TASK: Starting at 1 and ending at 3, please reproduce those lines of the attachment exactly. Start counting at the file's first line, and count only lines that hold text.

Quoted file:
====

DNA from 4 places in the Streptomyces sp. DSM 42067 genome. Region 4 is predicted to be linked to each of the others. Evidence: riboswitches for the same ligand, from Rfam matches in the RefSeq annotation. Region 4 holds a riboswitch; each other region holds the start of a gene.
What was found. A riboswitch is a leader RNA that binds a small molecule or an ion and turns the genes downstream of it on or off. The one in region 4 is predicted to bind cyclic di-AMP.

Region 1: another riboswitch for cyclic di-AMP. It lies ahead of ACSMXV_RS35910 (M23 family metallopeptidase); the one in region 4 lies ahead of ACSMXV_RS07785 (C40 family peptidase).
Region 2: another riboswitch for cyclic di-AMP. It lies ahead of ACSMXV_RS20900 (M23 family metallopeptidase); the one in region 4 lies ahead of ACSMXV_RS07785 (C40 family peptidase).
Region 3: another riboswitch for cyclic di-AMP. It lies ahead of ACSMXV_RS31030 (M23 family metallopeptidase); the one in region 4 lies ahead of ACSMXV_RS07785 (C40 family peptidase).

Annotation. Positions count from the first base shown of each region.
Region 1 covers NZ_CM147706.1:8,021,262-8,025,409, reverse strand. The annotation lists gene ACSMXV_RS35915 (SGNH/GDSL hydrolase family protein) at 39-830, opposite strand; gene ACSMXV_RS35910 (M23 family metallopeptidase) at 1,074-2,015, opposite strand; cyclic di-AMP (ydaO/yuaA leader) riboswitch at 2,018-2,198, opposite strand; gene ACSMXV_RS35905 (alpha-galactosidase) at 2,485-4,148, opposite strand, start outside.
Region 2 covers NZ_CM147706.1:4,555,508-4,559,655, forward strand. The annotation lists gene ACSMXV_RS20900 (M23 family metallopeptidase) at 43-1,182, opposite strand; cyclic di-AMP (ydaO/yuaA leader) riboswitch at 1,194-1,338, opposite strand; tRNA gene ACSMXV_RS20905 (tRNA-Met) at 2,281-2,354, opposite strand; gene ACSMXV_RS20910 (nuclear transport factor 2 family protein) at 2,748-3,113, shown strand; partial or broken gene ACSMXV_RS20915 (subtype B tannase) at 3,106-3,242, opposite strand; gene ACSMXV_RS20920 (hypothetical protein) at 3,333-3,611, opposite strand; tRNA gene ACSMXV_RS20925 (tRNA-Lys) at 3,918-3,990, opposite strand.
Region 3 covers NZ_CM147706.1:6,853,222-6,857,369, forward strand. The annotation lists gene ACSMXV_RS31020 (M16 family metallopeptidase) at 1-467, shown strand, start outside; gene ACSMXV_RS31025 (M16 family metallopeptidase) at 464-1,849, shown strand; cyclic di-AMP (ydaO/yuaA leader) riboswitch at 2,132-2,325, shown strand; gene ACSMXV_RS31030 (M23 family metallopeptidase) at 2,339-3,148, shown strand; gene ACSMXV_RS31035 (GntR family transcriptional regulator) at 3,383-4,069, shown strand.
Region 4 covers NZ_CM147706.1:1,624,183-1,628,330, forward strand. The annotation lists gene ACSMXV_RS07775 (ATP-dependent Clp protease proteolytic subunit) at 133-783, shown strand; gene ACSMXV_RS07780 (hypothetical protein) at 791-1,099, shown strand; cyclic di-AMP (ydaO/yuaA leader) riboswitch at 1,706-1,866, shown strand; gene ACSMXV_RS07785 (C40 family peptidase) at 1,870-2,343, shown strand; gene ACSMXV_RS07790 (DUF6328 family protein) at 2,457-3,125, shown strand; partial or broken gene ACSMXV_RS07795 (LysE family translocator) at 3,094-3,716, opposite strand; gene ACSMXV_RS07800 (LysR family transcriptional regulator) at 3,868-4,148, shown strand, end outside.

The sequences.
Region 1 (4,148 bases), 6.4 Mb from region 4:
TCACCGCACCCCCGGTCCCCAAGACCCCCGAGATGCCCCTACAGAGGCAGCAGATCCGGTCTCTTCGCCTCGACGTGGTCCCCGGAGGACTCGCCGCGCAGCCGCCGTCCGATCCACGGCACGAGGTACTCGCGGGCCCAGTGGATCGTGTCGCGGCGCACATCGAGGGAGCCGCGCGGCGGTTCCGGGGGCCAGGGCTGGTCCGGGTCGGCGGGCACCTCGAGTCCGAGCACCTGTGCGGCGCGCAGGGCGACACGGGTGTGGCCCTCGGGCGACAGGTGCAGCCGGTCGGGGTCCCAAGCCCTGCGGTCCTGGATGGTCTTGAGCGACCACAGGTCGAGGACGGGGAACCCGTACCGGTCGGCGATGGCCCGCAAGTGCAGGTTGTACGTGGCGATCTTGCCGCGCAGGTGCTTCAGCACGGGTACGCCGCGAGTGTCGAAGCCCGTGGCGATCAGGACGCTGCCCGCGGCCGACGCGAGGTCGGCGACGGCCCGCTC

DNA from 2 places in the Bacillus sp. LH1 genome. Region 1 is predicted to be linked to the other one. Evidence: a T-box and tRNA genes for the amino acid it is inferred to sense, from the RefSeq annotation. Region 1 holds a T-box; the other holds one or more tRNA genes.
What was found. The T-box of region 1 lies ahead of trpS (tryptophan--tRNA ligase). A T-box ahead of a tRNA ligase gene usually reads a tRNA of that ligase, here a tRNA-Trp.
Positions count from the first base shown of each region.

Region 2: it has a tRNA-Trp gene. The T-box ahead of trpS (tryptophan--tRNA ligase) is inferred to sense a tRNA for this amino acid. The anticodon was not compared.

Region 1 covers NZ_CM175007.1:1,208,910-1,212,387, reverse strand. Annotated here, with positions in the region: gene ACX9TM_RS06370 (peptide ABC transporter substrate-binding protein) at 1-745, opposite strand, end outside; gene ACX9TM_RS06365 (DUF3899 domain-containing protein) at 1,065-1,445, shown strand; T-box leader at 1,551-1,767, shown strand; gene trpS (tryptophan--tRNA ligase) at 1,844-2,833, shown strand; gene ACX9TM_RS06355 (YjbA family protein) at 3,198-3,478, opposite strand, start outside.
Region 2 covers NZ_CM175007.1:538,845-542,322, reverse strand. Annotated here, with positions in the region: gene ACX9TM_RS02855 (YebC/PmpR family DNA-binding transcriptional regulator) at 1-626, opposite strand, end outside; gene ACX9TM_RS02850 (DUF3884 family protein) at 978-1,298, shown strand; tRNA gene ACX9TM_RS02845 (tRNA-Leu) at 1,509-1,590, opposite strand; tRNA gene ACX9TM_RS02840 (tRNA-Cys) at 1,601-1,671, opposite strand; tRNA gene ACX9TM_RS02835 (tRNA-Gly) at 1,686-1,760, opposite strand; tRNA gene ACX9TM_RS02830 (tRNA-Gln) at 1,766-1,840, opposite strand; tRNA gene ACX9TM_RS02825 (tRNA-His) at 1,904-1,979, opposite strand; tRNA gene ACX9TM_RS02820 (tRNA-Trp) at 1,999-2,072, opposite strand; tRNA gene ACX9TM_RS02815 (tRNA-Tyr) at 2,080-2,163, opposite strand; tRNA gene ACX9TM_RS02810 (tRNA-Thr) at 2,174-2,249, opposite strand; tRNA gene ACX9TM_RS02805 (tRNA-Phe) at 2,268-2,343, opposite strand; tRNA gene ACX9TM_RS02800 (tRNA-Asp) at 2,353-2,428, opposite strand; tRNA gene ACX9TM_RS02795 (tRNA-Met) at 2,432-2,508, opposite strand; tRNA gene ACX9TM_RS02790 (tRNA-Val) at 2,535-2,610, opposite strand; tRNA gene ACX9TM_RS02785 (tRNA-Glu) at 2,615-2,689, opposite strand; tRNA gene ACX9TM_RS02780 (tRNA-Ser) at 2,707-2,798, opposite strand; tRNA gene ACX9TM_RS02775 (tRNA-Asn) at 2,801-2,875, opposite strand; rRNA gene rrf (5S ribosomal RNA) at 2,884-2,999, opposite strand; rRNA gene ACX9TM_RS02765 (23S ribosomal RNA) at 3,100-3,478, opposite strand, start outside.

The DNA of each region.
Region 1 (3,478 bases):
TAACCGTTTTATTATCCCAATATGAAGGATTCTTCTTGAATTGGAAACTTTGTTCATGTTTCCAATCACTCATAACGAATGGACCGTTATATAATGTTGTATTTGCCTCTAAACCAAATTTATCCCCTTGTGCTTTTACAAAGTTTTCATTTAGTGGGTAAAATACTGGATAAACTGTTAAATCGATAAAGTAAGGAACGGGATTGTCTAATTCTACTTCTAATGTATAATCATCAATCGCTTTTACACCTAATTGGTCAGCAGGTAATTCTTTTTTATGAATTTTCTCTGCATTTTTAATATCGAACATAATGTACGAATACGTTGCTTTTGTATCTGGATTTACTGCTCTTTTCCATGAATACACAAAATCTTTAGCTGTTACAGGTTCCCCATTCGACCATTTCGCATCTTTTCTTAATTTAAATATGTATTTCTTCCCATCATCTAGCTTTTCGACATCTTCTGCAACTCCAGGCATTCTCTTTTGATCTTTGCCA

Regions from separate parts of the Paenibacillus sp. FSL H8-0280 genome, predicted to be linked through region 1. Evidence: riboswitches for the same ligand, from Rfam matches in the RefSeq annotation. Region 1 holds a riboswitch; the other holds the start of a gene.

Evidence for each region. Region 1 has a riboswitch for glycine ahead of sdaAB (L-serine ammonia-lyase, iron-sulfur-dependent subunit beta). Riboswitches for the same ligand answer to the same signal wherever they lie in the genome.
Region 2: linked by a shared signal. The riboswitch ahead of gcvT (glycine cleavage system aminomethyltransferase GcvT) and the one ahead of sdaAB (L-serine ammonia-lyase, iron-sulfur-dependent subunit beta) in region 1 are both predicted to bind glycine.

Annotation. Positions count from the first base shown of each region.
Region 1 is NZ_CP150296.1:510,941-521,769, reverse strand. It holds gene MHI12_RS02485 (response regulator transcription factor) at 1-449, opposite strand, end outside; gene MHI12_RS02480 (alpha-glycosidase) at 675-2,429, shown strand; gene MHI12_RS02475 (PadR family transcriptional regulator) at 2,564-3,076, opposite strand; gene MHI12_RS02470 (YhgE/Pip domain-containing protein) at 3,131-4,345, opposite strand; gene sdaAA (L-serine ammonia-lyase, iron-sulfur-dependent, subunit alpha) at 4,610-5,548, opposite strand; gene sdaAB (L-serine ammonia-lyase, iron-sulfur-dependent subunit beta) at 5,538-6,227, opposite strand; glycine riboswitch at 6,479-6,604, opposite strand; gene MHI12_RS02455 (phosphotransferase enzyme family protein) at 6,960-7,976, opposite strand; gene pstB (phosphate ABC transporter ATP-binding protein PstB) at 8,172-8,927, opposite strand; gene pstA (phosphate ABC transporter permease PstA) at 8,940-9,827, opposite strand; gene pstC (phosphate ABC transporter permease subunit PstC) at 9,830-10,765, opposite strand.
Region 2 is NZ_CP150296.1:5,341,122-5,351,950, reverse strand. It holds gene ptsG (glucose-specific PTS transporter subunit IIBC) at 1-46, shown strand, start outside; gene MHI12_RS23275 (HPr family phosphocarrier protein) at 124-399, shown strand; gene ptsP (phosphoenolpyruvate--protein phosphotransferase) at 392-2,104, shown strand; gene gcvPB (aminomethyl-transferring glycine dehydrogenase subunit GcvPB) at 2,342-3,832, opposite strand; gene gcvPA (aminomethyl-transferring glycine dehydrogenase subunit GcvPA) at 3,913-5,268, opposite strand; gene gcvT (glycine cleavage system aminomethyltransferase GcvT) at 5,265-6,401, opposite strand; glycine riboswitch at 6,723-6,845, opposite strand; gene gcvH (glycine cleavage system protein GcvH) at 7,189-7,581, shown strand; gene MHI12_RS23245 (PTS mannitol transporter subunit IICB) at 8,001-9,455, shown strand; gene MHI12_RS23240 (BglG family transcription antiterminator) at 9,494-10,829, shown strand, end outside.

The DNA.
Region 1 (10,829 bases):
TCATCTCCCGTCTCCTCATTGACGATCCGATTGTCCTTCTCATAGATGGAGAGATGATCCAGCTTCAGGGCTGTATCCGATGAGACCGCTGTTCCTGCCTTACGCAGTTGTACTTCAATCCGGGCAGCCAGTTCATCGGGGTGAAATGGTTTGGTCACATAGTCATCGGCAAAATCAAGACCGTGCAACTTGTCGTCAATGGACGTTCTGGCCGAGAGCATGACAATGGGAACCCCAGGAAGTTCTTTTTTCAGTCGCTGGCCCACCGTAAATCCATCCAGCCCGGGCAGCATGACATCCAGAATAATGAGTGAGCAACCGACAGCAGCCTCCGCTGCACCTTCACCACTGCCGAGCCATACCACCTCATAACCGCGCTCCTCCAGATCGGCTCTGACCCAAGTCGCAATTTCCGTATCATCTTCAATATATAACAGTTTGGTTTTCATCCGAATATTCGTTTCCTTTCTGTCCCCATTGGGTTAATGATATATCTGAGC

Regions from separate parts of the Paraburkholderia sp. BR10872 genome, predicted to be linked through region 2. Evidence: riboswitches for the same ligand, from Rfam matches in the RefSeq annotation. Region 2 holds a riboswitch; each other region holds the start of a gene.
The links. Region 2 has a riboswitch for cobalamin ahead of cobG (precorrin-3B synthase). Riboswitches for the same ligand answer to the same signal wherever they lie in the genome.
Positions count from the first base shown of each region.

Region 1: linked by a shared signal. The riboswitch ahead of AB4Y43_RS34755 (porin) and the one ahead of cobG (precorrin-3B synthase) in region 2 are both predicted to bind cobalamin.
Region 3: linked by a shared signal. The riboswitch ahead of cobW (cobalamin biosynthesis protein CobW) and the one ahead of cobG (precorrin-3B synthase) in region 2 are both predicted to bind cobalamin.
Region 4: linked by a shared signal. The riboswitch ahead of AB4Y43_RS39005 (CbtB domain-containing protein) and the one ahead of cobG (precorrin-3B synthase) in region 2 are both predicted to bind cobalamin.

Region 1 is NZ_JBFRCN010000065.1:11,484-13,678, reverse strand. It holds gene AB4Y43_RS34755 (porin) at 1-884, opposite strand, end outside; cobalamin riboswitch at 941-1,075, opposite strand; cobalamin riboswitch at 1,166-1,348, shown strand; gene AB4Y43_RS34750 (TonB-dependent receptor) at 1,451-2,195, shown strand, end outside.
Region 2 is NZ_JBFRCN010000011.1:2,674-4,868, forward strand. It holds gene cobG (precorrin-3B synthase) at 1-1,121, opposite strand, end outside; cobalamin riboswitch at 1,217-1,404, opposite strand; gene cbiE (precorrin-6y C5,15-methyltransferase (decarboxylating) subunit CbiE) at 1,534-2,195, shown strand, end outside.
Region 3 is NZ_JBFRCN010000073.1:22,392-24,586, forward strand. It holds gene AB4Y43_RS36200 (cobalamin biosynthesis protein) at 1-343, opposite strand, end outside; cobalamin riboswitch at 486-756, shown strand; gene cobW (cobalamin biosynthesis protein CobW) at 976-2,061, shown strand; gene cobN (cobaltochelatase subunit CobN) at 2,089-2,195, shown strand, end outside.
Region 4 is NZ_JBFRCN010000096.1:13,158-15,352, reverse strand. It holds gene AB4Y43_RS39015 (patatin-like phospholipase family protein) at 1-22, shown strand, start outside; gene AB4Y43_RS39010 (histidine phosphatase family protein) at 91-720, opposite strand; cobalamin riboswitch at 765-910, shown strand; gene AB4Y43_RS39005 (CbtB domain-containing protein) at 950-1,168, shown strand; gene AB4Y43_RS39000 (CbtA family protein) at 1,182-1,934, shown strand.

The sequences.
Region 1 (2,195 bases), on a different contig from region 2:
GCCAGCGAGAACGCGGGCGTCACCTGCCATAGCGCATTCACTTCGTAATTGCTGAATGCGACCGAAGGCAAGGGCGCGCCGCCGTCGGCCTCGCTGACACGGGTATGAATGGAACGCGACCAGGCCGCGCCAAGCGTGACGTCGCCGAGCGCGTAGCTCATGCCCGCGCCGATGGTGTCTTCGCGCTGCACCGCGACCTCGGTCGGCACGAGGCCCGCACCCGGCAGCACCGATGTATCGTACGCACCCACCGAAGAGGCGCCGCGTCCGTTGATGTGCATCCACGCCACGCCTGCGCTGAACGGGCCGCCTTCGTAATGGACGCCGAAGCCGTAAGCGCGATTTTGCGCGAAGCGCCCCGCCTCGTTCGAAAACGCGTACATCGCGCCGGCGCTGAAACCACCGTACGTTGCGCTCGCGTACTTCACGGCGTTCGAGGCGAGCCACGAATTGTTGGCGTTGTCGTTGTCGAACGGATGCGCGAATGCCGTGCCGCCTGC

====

DNA from 4 places in the Streptomyces sp. DSM 42067 genome. Region 4 is predicted to be linked to each of the others. Evidence: riboswitches for the same ligand, from Rfam matches in the RefSeq annotation. Region 4 holds a riboswitch; each other region holds the start of a gene.
What was found. A riboswitch is a leader RNA that binds a small molecule or an ion and turns the genes downstream of it on or off. The one in region 4 is predicted to bind cyclic di-AMP.

Region 1: another riboswitch for cyclic di-AMP. It lies ahead of ACSMXV_RS35910 (M23 family metallopeptidase); the one in region 4 lies ahead of ACSMXV_RS07785 (C40 family peptidase).